Pieter Florentius Nicolaas Jacobus Arntzenius – he got a commendation from the Willink van Collenprijs in 1890.
Eduard Frankfort – he got the Gold medal from the Sociëteit Arti et Amicitae.
Hendrik Maarten Krabbé – he got a commendation by the Willink van Collenprijs in 1889.
Wally Moes - she won the 1. place of the Willink van Collenprijs in 1884.
Henri Goovaerts – he won the Prix de Rome in 1890.
Gerard Muller - he won the 1. place of the Willink van Collenprijs in 1887.
Hobbe Smith - he won the 2. plsce of the Willink van Collenprijs in 1888.
Willem Bastiaan Tholen - he won the 2. place of the Willink van Collenprijs in 1883 and in 1903 he got from the Queen Königin the Gold Medal of honor.
Jan Hillebrand Wijsmuller – won the 1. Platz of the Willink van Collenprijs in 1883.
Ernst Witkamp – he won the 1. place of the Willink van Collenprijs in 1882.
Willem Witsen - he won the 2. place of the Willink van Collenprijs in 1885.

Gallery of the important students

Floris Arntzenius (1874/1925): Market with flower stalls, Rijksmuseum Amsterdam

Nicolaas Bastert (1890): Vechtlandschap

Nicolaas Bastert (1890/1919): Een waterplas in een weiland, Rijksmuseum Amsterdam

Suze Bisschop Robertson (1900):Woman spinning, Gemeentemuseum Helmond

Richard Roland Holst (1888/95): Boomgaard te Eemnes, Rijksmuseum Amsterdam

Johan Coenraad Braakensiek (1926): Hartjesdag, Amsterdam Museum

George Hendrik Breitner (1893/95): Girl in a Red Kimono

Antoon Derkinderen: De Bazel, Vijzelstraat, Amsterdam

Antoon Derkinderen (1889): Processie van het H. Sacrament van Miracel, Amsterdamse Begijnhofkapel

Leo Gestel (1910): A sunny morning

Arnold Marc Gorter (1900): Vordense Beek in de winter

Hendrik Maarten Krabbé (1900): Young lady

Jacobus van Looy (1890/95): Café, Franz-Hals-Museum

Wally Moes (1900): Sleeping baby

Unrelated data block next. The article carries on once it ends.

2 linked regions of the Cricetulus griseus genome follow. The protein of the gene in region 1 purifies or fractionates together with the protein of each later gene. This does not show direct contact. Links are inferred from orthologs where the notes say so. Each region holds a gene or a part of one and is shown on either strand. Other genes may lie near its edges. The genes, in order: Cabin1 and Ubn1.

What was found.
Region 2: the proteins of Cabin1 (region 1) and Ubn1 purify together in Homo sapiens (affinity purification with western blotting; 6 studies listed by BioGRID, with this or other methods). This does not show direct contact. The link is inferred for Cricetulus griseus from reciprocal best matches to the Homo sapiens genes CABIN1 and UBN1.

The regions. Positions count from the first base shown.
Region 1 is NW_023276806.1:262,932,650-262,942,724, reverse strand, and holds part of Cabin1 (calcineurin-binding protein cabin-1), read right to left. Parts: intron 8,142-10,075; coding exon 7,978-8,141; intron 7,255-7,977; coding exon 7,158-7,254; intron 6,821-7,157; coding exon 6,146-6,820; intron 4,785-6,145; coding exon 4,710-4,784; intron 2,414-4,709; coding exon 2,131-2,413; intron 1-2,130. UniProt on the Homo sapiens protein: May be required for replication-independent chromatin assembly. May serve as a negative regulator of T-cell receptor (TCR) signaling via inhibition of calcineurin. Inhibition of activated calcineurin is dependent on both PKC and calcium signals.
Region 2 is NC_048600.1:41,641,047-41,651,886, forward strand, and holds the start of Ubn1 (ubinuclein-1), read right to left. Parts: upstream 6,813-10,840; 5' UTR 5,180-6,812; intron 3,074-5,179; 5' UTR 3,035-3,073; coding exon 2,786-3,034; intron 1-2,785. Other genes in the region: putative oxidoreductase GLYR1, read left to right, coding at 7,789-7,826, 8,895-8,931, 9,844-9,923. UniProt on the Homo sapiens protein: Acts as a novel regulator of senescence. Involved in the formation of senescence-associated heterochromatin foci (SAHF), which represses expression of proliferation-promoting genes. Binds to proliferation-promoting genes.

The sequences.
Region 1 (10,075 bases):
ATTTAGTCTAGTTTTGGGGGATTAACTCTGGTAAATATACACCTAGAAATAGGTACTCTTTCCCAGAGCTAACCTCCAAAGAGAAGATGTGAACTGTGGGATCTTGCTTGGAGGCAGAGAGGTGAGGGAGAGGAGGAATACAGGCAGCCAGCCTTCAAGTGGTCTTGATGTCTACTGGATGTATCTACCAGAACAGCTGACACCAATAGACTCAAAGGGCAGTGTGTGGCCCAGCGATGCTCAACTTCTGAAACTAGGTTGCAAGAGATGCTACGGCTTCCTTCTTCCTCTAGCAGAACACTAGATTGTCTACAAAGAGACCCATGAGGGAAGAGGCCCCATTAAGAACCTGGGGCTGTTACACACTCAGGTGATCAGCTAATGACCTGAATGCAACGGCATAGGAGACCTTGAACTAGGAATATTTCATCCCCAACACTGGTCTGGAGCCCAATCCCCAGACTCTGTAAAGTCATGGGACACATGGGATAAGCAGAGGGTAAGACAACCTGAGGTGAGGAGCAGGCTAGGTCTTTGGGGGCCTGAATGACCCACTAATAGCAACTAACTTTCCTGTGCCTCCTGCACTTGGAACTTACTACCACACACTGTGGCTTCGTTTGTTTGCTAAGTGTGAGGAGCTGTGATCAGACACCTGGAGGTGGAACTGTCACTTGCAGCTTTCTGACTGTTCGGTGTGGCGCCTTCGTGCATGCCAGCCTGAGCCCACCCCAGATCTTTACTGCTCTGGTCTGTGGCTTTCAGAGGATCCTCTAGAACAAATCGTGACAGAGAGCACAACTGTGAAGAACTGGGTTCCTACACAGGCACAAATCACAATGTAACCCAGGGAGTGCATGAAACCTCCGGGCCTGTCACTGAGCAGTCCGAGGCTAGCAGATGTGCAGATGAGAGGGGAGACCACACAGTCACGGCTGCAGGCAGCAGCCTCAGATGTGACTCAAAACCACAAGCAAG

Piet Mondrian (1903): Oostzijdse Mill along the River Gein by Moonlight, Rijksmuseum Amsterdam

Piet Mondriaan (1908): Mill in Sunlight, Gemeentemuseum The Hague

Piet Mondriaan (1939/42): Composition 10

Hobbe Smith (1913): Gezicht op de IJhaven en de Javakade naar het westen, met een "blauwpijper" van de Nederlandsche Stoomvaart Maatschappij Oceaan-Havengezicht het IJ ten zuiden v-d Handelskade, Amsterdam Museum.

Willem Bastiaan Tholen (1882): De schilder Gabriël aan het werk in de vrije natuur, Museum Boijmans van Beuningen, Rotterdam

Johannes Theodorus Toorop(1885): Annie Hall in Lissadell, Stedelijk Museum Amsterdam

Maurits van der Valk (1917): Stilleven met schelp en schaaltje

Jan Pieter Veth (1885): Portret van Albert Verwey, Rijksmuseum Amsterdam

Jan Hillebrand Wijsmuller (1900): A winter landscape with houses along a canal

Exhibition

Allebé, August 1838 – 1927, Teylers Museum, Dortrecht

In possession of the Museum a.s.f.

Historisch Museum, Amsterdam,
Rijksmuseum, Amsterdam,
Stedelijk Museum, Amsterdam,
Universiteit van Amsterdam,
Dordrechtsmuseum, Dordrecht,
Rijksmuseum "Zuiderzeemuseum", Enkhuizen,
Teyler Museum, Haarlem,
Gemeentemuseum, The Hague,
Museum Mesdag, The Hague,
Rijksmuseum Köller-Müller, Otterlo,
Stania State, Oenkerk,
Leiden Universiteit,
Museum Boijmans van Beuningen, Rotterdam and
Fogelsaugh State, Veonkloster.

Biography

Hammacher, A.W. (1946): Amsterdamsche Impressionisten en hun Kring, Amsterdam, J.M. Meulenhoff
Loos, Wiepke und van Serooskerken, Carpel van Tuyll (1988): Waarde Heer Allebé – Leven en werk van August Allebé (1838–1927), Wanders, ISBN 90-6630-124-4
Muller, Sheila D. (2013): Dutch Art – An Encyclopedia, Routledge, ISBN 1-135-49574-2
Bouret, Jean: L'École de Barbizon et le paysage française au XIXe siècle, Neuchâtel, 1972
Pillement, Georges: Les Pré-Impressionistes, Zug, 1972, CCLC 638279063
Berson, Ruth (1989): The new Painting: Impressionism 1874 – 1886, Documentation, 3 Bd., Phaidon Press Ltd. Oxford, ISBN 0-7148-2430-5
Broude, Norma (1990): Impressionismus – eine Internationale Bewegung 1860–1920, Dumond Buchverlag Köln, ISBN 3-8321-7454-0